- Open Access
Molecular analysis of two local falciparum malaria outbreaks on the French Guiana coast confirms the msp1 B-K1/varD genotype association with severe malaria
© Legrand et al; licensee BioMed Central Ltd. 2005
- Received: 30 March 2005
- Accepted: 21 June 2005
- Published: 21 June 2005
Plasmodium falciparum outbreaks can occur in the coastal area of French Guiana, where the population is essentially non-immune. Two sporadic outbreaks were observed, including one with severe malaria cases. To characterize these outbreaks and verify previous observations of specific genotype characteristics in severe malaria in this area, all cases from each outbreak were studied.
P. falciparum genotypes for six genetic loci were determined by PCR amplification from peripheral blood parasites. The msp1/ block2 and msp2 genotypes were determined by DNA sequencing. Microsatellite and varD genotyping was based on size polymorphism and locus-specific amplification.
The outbreak including severe malaria cases was associated with a single genotype. The other mild malaria outbreak was due to at least five distinct genotypes.
Two distinct types of outbreak occured despite systematic and sustained deployement of malaria control measures, indicating a need for reinforced vigilance. The varD/B-K1 msp1 linkage and its association with severe malaria in this area was confirmed.
- Malaria Case
- Falciparum Malaria
- Severe Malaria
- Mild Malaria
The annual malaria incidence in French Guiana has increased ten-fold during the last 30 years, reaching nowadays approximately 3%, with 60% due to Plasmodium falciparum and 40 % due to Plasmodium vivax. French Guiana is an area with multidrug resistant P. falciparum malaria. Transmission occurs in isolated foci located in settlement pockets within the Amazonian forest and along the rivers. The main malaria-endemic areas are located along the Maroni and Oyapock rivers, which serve as natural frontiers with Surinam and Brazil, respectively . As a result of three-monthly insecticide spraying campaigns, there are virtually no malaria cases along the coast, where 80% of the population resides. However, outbreaks, which usually are of short duration and affect a small number of patients, are occasionally reported in the coastal area.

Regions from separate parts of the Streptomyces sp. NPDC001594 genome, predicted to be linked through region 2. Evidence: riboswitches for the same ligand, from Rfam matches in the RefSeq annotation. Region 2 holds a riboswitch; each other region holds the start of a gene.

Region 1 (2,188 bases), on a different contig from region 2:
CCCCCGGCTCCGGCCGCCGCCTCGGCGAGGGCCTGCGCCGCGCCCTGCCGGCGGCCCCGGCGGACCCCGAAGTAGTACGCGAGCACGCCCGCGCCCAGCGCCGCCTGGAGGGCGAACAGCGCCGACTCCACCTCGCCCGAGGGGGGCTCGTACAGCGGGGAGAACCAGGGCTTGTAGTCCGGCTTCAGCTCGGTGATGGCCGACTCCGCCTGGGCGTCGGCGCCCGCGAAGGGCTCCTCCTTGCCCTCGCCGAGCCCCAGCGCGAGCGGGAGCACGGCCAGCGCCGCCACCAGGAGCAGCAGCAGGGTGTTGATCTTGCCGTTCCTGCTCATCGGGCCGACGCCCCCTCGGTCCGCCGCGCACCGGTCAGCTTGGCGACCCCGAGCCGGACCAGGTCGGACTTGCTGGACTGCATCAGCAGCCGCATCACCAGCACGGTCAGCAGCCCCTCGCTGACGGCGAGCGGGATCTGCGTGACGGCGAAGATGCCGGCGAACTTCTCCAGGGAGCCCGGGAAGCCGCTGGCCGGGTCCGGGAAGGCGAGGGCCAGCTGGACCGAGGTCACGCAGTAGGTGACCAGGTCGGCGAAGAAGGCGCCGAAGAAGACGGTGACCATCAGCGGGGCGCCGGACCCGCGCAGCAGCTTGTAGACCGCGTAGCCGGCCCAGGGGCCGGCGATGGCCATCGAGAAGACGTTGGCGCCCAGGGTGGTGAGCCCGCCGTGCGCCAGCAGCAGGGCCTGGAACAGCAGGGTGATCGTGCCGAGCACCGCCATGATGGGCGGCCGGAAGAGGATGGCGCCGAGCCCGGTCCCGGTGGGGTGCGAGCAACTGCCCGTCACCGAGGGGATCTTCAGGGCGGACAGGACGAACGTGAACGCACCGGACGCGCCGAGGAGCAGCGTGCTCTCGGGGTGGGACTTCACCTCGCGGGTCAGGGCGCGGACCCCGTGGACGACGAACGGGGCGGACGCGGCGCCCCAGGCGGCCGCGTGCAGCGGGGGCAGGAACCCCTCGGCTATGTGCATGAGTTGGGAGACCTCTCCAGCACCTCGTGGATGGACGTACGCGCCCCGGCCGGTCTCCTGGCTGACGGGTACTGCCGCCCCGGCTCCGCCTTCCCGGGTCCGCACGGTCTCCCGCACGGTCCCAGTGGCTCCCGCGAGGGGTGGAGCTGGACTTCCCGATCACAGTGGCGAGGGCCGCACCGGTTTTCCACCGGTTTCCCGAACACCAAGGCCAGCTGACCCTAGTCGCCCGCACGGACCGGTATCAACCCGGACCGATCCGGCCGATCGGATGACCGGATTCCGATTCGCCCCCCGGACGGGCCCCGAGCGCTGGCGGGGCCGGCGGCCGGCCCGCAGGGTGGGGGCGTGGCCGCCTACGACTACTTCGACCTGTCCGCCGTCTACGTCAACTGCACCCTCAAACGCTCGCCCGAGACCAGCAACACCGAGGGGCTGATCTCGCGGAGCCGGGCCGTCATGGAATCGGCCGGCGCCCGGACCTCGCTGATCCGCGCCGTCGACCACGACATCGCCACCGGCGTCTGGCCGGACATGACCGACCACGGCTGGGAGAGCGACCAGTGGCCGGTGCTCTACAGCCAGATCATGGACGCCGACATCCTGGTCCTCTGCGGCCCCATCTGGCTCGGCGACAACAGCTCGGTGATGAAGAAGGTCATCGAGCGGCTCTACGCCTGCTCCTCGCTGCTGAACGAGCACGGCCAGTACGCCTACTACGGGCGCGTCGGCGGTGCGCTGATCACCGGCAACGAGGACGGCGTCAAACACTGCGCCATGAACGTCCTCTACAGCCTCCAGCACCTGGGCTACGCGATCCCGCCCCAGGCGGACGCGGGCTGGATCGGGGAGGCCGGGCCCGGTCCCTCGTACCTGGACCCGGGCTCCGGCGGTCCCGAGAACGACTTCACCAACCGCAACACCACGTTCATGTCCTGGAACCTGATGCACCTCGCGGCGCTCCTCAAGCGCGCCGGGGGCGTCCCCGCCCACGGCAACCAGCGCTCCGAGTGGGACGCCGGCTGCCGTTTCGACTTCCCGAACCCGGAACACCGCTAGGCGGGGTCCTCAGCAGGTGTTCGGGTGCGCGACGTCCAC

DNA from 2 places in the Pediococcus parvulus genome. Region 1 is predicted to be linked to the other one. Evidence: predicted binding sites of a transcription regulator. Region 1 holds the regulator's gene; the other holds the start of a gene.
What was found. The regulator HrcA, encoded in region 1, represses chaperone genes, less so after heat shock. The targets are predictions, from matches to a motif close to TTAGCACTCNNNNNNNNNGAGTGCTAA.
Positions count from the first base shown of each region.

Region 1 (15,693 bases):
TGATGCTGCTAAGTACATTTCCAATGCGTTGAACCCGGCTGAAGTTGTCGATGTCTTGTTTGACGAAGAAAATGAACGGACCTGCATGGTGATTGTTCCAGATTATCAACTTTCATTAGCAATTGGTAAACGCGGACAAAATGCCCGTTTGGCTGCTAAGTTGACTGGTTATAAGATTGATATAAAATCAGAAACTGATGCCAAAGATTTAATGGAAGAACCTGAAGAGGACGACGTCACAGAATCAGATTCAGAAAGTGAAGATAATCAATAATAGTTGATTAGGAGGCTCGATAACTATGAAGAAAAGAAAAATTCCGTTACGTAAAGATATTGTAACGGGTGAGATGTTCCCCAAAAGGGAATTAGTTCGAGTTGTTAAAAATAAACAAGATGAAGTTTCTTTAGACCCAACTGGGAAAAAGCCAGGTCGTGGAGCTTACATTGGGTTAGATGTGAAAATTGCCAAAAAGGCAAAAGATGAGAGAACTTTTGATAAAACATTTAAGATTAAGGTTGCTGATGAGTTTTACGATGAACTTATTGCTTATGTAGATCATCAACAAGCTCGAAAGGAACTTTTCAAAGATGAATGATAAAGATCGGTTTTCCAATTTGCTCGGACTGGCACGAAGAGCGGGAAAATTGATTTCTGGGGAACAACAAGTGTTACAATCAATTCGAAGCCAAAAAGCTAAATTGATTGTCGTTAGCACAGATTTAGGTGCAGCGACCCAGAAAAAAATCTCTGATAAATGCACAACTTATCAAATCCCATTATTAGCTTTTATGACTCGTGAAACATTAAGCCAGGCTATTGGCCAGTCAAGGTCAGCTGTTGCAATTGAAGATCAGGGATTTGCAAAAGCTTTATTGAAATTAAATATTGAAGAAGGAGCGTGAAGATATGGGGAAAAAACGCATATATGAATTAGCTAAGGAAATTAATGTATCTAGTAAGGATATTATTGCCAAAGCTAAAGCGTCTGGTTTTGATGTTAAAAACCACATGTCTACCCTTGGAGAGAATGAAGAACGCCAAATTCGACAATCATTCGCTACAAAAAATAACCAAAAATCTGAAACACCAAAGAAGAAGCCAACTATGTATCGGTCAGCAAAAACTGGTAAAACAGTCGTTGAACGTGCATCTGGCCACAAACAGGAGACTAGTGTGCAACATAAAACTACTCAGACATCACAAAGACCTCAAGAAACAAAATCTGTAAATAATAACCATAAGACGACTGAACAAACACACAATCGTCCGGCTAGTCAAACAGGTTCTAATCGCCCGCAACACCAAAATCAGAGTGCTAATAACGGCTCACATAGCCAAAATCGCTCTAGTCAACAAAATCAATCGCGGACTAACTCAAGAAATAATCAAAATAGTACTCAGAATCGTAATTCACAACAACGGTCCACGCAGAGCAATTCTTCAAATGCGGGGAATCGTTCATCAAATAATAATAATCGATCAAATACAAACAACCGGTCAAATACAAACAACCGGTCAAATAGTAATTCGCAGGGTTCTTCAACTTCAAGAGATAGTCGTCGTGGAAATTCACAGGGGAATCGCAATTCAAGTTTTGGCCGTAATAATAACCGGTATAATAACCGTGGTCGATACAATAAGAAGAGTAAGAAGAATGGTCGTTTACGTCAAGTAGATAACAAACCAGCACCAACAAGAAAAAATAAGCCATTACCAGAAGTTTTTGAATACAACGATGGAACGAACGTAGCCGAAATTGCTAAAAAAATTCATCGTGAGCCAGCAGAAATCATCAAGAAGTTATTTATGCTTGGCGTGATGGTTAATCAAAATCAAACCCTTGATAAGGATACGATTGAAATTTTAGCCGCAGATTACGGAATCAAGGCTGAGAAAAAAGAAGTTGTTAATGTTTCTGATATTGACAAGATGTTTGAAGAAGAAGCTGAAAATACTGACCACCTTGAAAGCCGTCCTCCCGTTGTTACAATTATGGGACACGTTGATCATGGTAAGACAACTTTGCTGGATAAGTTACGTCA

The P. falciparum parasite population of French Guiana presents a remarkably low degree of polymorphism, with a clonal type structure . The parasite diversity is so restricted that the circulation of specific genotypes could be followed within the area, making it possible to investigate the clinical impact of specific parasite genotypes. A comparative analysis of parasite genetic characteristics in isolates collected from mild and severe malaria patients has highlighted a significant linkage disequilibrium between a particular msp1/block2 allele that was called B-K1 and a particular var gene called varD in isolates from patients with severe P. falciparum malaria .
To verify this association and better understand the possible cause of local outbreaks in the coastal area located away from the main endemic sites, two P. falciparum outbreaks were studied, one with five cases, including two cases of severe malaria and one death, the other with nine mild malaria cases. The isolates from each case were characterized for both outbreaks using a six-locus genotyping approach, including varD, msp1/block2, msp2 [2–7], as well as three microsatellite loci .
Parasite isolates and patient information
DNA extraction and genotyping